Three killed in Mason City medical helicopter crashPublished 1:49pm Thursday, January 3, 2013
VENTURA, Iowa — A nurse, a paramedic and a pilot died when a medical helicopter crashed and burst into flames in a field in northern Iowa.
No patient was on board the helicopter from Mercy Medical Center-North Iowa when it slammed into the ground just north of Ventura in Cerro Gordo County about 9 p.m. Wednesday.
The hospital identified two of the victims as employees: nurse Shelly Lair-Langenbau and paramedic Russell Piehl. The pilot was not identified.
Hospital President and CEO Dan Varnum said, while the two “fulfilled significant duties, they played a greater role as our neighbors and friends.”
About a year ago, a medical helicopter crash in Florida killed three, including a heart surgeon and technician from the Mayo Clinic in Florida. Investigators still are looking into the cause. Dr. Luis Bonilla and procurement technician David Hines were flying from Jacksonville to Gainesville to retrieve a heart for transplant when their helicopter crashed Dec. 26, 2011. They were killed along with the pilot, E. Hoke Smith, of SK Logistics, in St. Augustine.
On Wednesday night, Butch Kozisek said he had been startled by the sound of the helicopter flying low and that he saw “one heck of an explosion” from his home less than a mile from the snowy crash site.
“Me and the wife were looking out the window and wondering what it was, and then the sound quit for about a second or two, and then just a big ball of fire at ground level,” Kozisek said.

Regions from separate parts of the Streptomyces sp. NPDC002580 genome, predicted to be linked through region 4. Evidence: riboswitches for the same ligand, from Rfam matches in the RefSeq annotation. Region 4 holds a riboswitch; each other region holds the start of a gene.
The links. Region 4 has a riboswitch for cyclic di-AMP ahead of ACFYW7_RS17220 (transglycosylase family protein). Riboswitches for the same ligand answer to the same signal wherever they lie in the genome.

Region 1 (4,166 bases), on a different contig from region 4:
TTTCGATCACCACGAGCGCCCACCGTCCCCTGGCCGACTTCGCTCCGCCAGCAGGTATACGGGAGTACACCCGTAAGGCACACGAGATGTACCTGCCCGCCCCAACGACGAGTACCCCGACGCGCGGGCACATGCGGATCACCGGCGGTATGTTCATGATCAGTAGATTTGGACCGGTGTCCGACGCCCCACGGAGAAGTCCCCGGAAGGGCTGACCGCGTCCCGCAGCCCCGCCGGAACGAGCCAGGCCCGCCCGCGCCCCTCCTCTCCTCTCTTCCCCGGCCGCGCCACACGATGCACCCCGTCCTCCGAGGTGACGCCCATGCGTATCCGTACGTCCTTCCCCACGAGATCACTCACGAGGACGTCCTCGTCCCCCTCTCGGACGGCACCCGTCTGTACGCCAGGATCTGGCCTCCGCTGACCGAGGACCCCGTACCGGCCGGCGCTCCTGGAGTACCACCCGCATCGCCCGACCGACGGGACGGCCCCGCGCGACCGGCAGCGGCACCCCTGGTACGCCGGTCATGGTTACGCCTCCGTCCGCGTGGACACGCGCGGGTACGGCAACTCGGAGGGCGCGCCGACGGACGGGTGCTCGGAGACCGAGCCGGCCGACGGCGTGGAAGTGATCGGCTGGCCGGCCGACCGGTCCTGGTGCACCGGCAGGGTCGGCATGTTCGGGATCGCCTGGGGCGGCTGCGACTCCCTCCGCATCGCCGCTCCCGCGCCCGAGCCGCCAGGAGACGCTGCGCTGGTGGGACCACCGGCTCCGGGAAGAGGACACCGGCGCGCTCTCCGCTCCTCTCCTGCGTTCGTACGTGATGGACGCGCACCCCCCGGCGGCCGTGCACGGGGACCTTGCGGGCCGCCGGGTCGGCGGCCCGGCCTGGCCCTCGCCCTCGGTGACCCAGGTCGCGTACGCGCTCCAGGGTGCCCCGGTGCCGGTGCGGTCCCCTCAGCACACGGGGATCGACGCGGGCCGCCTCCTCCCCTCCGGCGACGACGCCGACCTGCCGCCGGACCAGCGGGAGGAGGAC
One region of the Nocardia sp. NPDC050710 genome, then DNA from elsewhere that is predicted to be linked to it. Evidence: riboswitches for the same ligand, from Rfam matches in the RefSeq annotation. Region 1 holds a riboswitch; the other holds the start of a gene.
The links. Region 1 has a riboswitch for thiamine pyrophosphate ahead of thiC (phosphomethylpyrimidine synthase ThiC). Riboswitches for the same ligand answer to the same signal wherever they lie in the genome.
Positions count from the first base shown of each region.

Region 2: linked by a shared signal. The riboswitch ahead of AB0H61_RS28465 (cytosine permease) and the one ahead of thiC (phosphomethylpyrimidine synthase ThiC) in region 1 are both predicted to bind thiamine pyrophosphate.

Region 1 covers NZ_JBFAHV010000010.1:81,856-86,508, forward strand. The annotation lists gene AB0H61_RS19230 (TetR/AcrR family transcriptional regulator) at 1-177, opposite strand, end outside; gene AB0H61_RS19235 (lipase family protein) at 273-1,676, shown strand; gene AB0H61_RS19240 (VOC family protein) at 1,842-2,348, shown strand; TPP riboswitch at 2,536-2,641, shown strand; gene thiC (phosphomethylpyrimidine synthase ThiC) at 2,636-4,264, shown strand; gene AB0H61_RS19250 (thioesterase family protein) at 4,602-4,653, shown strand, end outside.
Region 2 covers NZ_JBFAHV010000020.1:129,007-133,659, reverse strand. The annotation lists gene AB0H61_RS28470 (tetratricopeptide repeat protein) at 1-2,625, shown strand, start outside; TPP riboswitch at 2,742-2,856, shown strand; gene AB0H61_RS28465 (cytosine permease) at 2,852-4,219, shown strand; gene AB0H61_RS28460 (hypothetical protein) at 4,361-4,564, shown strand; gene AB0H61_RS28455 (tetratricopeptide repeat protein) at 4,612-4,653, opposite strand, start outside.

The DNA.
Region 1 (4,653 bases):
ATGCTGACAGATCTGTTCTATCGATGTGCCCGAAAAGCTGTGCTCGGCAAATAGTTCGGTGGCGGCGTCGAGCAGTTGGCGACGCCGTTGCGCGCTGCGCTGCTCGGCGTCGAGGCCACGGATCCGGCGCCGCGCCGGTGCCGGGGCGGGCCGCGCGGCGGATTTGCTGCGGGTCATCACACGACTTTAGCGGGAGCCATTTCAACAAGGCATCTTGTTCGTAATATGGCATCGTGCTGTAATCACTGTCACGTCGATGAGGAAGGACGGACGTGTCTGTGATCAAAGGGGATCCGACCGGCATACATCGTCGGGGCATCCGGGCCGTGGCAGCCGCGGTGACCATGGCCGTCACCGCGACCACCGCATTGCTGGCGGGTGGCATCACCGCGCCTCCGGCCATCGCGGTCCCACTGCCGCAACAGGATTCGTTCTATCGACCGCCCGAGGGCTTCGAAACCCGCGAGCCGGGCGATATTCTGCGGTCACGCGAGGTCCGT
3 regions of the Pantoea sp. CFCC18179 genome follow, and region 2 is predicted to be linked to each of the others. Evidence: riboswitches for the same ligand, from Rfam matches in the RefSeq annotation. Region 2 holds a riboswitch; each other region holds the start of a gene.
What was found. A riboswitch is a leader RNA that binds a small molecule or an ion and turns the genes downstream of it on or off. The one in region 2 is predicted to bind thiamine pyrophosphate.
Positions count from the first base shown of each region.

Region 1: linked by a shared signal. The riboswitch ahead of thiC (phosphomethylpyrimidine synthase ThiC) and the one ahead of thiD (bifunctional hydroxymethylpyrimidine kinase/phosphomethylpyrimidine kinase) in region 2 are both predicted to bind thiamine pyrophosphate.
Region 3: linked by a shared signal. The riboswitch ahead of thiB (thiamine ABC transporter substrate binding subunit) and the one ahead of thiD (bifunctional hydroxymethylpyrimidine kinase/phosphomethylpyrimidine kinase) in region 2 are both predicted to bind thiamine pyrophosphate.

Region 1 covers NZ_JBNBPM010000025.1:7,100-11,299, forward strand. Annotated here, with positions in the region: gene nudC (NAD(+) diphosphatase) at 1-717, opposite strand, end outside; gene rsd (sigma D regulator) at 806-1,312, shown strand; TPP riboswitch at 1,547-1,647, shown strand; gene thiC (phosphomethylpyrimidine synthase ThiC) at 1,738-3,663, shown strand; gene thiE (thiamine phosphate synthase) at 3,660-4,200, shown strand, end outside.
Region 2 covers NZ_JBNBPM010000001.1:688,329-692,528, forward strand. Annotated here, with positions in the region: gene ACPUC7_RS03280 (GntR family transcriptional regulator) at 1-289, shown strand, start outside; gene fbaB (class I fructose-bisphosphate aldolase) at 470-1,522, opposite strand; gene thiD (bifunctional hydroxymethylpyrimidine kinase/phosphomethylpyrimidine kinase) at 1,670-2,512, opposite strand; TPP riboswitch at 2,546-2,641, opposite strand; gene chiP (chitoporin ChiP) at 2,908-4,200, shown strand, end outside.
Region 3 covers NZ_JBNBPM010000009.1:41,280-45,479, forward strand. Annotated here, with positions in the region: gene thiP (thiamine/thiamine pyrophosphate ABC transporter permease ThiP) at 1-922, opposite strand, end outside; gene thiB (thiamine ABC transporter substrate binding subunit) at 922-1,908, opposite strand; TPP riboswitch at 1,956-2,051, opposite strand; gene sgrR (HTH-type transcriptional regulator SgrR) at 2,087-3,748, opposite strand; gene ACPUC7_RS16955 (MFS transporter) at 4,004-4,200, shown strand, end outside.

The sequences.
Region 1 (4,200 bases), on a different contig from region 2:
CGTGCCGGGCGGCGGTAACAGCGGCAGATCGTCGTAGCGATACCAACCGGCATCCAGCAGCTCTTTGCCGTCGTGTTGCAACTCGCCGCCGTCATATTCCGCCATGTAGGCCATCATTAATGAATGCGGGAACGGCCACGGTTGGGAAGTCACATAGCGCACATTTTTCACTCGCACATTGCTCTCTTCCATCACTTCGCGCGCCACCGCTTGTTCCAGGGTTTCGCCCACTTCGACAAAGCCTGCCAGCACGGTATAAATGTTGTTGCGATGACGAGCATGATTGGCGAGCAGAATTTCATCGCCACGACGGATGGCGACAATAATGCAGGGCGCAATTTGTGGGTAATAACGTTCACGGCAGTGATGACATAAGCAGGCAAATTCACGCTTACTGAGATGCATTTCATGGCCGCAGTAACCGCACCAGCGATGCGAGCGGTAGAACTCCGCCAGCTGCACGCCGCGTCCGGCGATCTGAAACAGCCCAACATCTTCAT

The helicopter was operated by a Lewisville, Texas-based company, Med-Trans Air Medical Transport. The Associated Press left messages with company officials early Thursday seeking comment.
Mercy Medical Center-North Iowa spokeswoman Jodi Ball said the helicopter had been headed to Emmetsburg to pick up a patient. Emmetsburg is 78 miles west of Mason City. Ventura sits 17 miles west of Mason City.
The hospital is cooperating with law enforcement and the FAA in investigating the crash.
Officials used snowmobiles and all-terrain vehicles to reach the wreckage.
KarrieJo VanderPloeg, of rural Clear Lake, said she was on her way home with her family when they “saw the sky light up.”
She said it was scary because they didn’t know what it was.
They drove on gravel roads until they came upon the crash site.
VanderPloeg said they saw someone walking around with a flashlight, but they didn’t get out of the car because their children were with them.
Med-Trans Corp., headquartered in Dallas, entered into a contract with Mercy-North Iowa to provide air service on Feb. 1, 2011. The hospital said the decision to go with the company followed a 12-month selection process.
Patti Peterson, director of the Mercy Emergency Department, Mercy Air Med and Mercy Family Health Line, said when the contract was announced, “Med-Trans is one of the nation’s leading air medical services and has an excellent safety record. Med-Trans has partnered with numerous hospitals across the country to provide the highest level of aviation support for superior MedEvac operations.”
The company provides the helicopter, pilots and other personnel. The helicopter features the latest EMS technology and safety features, including night vision goggles and satellite communication technology. It is also faster and has a longer range than the previous Mercy North-Iowa helicopter.
The helicopter accommodates one patient and three crew members: a nurse, a paramedic and a pilot.